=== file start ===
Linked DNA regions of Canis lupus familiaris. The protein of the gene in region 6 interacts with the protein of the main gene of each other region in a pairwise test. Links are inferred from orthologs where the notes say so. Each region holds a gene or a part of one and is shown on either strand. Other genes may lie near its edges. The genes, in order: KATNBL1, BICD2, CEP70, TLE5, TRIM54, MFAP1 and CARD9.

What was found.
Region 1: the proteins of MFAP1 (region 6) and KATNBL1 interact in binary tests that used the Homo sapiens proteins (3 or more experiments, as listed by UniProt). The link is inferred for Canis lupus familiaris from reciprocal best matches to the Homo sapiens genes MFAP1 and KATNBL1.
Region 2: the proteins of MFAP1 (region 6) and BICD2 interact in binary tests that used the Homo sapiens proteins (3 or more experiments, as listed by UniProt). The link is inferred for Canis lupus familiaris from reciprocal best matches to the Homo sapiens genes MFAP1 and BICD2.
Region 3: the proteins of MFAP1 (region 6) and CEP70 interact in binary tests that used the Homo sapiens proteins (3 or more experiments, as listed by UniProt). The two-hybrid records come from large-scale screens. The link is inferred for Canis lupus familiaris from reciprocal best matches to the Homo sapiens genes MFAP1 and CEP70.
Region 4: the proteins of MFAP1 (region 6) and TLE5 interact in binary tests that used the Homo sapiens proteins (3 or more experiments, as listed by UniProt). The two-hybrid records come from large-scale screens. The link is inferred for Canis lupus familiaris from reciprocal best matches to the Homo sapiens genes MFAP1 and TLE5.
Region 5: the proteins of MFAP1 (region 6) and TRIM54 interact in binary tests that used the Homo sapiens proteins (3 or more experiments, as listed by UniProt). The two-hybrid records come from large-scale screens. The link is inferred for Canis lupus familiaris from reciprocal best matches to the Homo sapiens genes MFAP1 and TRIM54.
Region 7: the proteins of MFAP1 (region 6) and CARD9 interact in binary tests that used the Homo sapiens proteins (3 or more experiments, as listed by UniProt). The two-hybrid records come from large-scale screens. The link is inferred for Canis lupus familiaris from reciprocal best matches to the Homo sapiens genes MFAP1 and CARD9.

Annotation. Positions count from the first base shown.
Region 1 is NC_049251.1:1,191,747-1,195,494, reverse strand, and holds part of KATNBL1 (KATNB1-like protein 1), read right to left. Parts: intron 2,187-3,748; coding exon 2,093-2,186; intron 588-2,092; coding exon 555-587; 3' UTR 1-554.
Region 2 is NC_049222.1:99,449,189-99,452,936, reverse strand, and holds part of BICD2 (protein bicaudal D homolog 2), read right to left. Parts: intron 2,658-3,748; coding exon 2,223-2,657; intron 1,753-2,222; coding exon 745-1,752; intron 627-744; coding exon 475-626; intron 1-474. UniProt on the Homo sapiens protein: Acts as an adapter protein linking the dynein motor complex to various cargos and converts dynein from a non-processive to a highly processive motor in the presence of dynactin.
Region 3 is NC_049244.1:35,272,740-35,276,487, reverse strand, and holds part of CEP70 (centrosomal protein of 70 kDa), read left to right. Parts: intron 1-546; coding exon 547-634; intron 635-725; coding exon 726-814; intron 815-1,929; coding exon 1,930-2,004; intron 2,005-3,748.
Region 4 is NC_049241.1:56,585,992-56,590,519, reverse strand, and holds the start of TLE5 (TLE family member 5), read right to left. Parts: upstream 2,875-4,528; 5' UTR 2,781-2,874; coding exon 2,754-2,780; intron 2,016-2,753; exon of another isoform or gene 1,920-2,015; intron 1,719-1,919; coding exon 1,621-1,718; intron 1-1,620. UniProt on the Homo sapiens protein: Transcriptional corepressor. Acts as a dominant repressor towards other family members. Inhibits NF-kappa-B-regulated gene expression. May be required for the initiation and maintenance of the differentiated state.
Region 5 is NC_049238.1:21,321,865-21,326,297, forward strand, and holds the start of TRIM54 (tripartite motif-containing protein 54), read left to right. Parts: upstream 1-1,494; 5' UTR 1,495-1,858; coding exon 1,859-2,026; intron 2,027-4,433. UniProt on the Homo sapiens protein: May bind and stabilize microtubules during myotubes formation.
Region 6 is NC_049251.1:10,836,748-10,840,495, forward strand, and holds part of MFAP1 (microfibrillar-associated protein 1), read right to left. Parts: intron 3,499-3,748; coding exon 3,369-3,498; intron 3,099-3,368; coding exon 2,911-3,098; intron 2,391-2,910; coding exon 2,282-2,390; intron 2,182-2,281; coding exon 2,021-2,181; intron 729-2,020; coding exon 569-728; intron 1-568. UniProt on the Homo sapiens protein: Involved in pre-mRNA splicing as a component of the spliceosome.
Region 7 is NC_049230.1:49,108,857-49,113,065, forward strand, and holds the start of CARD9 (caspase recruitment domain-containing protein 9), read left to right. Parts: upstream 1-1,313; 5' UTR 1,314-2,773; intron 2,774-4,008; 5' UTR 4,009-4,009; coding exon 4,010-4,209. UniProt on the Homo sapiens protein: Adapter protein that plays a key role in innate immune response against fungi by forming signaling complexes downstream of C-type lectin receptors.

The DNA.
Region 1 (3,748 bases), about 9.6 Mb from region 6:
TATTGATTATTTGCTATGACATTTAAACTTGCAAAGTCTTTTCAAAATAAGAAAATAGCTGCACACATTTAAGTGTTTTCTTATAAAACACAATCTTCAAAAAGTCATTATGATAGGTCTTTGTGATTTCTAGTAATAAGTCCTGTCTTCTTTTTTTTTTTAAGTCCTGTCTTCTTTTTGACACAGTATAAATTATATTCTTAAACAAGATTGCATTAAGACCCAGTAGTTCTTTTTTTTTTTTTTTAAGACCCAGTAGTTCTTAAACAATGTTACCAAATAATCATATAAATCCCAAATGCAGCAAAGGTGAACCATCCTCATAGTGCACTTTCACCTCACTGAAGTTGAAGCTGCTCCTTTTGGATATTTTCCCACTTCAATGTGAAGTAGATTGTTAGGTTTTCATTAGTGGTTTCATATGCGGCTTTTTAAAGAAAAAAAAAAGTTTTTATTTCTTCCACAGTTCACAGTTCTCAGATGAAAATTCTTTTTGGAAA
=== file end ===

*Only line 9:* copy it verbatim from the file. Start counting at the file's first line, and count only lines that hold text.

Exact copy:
Annotation. Positions count from the first base shown.